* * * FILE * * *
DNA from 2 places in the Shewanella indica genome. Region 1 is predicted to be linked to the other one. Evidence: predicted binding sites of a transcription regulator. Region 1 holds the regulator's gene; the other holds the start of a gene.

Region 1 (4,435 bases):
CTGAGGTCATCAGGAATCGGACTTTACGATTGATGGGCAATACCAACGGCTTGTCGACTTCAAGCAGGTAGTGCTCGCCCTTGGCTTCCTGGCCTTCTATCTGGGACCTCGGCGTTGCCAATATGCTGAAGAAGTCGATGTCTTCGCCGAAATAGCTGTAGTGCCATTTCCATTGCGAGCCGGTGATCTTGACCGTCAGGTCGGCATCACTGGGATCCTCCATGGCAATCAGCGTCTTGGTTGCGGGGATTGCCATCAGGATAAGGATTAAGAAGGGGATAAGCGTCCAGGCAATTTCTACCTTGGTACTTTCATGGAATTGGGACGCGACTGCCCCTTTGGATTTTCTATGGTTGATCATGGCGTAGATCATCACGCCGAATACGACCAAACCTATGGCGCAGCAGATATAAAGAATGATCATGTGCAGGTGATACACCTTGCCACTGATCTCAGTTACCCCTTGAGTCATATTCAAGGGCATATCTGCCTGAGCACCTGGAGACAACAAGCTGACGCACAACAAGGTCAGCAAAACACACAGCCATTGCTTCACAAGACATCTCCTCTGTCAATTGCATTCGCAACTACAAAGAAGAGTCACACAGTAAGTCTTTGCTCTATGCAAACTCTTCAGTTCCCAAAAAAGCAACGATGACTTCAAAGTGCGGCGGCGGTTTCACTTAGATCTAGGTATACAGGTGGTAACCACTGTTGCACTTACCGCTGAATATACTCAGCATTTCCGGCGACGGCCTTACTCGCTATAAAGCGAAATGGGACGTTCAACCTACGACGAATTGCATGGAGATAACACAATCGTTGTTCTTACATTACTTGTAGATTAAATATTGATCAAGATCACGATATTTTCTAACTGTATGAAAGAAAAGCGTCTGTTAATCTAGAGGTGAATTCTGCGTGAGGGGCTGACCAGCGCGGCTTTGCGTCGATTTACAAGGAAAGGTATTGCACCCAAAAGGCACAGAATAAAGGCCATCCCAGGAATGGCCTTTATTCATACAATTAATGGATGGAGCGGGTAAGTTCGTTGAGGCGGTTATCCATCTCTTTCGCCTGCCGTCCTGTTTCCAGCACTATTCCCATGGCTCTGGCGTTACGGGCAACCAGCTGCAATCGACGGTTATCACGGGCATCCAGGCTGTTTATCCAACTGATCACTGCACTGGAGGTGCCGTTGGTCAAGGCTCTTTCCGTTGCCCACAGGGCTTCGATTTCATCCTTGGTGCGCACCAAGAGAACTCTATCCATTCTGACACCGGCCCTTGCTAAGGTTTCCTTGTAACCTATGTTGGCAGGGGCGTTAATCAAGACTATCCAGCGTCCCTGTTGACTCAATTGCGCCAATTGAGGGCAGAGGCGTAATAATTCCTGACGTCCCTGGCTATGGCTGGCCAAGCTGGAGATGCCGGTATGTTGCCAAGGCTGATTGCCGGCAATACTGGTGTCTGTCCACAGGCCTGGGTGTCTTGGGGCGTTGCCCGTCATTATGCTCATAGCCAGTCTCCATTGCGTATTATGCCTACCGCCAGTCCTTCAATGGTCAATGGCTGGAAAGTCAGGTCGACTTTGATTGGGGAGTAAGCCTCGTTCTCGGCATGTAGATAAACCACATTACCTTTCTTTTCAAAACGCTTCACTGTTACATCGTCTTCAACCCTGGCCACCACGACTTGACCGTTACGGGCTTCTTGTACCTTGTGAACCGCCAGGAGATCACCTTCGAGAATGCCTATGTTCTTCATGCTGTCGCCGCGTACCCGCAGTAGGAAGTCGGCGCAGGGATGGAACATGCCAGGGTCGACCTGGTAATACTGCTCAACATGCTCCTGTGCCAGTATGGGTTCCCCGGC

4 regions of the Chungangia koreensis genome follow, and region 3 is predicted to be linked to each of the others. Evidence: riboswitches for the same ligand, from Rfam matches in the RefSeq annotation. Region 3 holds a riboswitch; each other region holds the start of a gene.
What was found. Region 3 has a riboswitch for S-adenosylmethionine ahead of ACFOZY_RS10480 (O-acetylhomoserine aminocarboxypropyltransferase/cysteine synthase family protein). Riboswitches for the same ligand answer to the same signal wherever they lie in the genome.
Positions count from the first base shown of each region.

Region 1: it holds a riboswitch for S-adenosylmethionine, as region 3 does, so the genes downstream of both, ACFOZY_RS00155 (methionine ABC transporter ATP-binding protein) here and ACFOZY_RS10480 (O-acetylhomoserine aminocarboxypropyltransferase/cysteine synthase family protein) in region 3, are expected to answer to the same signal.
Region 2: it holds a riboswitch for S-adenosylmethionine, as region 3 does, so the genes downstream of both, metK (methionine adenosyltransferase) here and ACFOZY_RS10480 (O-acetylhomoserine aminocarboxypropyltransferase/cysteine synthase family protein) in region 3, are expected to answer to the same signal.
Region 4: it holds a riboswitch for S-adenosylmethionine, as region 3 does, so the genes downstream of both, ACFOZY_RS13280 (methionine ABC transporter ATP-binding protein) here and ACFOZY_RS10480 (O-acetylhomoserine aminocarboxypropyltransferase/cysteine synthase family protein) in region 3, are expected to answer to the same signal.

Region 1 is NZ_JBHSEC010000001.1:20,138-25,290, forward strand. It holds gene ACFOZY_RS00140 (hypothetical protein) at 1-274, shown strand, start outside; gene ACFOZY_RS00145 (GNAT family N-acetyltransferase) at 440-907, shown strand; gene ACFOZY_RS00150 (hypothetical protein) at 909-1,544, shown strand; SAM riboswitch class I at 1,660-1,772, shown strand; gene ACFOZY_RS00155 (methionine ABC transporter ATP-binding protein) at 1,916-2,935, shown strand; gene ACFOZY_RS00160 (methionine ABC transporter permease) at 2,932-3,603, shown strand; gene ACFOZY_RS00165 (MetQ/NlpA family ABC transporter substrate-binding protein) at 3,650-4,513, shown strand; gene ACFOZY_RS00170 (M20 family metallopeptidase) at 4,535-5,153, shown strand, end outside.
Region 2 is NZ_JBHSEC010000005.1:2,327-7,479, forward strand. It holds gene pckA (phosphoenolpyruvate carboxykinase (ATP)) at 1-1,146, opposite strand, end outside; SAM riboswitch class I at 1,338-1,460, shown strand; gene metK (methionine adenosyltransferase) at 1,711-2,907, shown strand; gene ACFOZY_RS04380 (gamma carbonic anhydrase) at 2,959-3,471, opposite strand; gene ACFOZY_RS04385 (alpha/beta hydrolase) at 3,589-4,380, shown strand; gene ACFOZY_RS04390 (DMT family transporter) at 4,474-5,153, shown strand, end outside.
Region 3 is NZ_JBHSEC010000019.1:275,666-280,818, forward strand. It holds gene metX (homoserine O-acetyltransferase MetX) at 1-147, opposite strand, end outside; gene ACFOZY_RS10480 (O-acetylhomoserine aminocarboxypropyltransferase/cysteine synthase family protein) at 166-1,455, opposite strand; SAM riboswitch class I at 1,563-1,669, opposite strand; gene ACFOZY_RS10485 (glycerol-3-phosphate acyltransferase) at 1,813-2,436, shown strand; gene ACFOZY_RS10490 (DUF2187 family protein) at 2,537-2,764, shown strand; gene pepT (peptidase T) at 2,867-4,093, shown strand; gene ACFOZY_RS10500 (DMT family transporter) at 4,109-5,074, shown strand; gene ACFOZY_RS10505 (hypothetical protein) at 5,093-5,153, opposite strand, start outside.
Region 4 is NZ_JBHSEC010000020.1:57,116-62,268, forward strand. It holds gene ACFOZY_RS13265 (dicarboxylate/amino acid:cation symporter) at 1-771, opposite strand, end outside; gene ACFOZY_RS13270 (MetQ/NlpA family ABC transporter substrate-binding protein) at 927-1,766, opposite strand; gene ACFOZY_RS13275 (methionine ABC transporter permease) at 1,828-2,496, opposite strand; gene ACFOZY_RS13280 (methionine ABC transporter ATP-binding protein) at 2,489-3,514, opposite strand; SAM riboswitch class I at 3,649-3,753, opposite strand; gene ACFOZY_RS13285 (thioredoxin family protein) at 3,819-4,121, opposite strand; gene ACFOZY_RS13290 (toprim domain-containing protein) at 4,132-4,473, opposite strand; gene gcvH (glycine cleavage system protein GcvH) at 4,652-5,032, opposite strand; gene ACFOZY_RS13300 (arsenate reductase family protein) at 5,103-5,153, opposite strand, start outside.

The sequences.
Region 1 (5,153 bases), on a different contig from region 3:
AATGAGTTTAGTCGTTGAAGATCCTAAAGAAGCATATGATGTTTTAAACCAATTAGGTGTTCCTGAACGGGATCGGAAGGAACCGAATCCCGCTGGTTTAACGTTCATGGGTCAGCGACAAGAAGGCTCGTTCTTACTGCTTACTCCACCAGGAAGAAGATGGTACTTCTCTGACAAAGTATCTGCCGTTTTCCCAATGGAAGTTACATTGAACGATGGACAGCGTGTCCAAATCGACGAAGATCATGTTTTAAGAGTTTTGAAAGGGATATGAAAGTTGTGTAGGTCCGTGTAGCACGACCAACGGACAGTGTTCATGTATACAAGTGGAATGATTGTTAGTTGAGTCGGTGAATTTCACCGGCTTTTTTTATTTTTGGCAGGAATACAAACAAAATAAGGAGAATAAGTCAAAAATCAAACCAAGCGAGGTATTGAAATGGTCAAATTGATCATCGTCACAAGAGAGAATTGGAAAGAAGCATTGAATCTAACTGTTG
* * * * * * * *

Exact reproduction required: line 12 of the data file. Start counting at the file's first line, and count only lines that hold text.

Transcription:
Region 3 is NZ_JBHSEC010000019.1:275,666-280,818, forward strand. It holds gene metX (homoserine O-acetyltransferase MetX) at 1-147, opposite strand, end outside; gene ACFOZY_RS10480 (O-acetylhomoserine aminocarboxypropyltransferase/cysteine synthase family protein) at 166-1,455, opposite strand; SAM riboswitch class I at 1,563-1,669, opposite strand; gene ACFOZY_RS10485 (glycerol-3-phosphate acyltransferase) at 1,813-2,436, shown strand; gene ACFOZY_RS10490 (DUF2187 family protein) at 2,537-2,764, shown strand; gene pepT (peptidase T) at 2,867-4,093, shown strand; gene ACFOZY_RS10500 (DMT family transporter) at 4,109-5,074, shown strand; gene ACFOZY_RS10505 (hypothetical protein) at 5,093-5,153, opposite strand, start outside.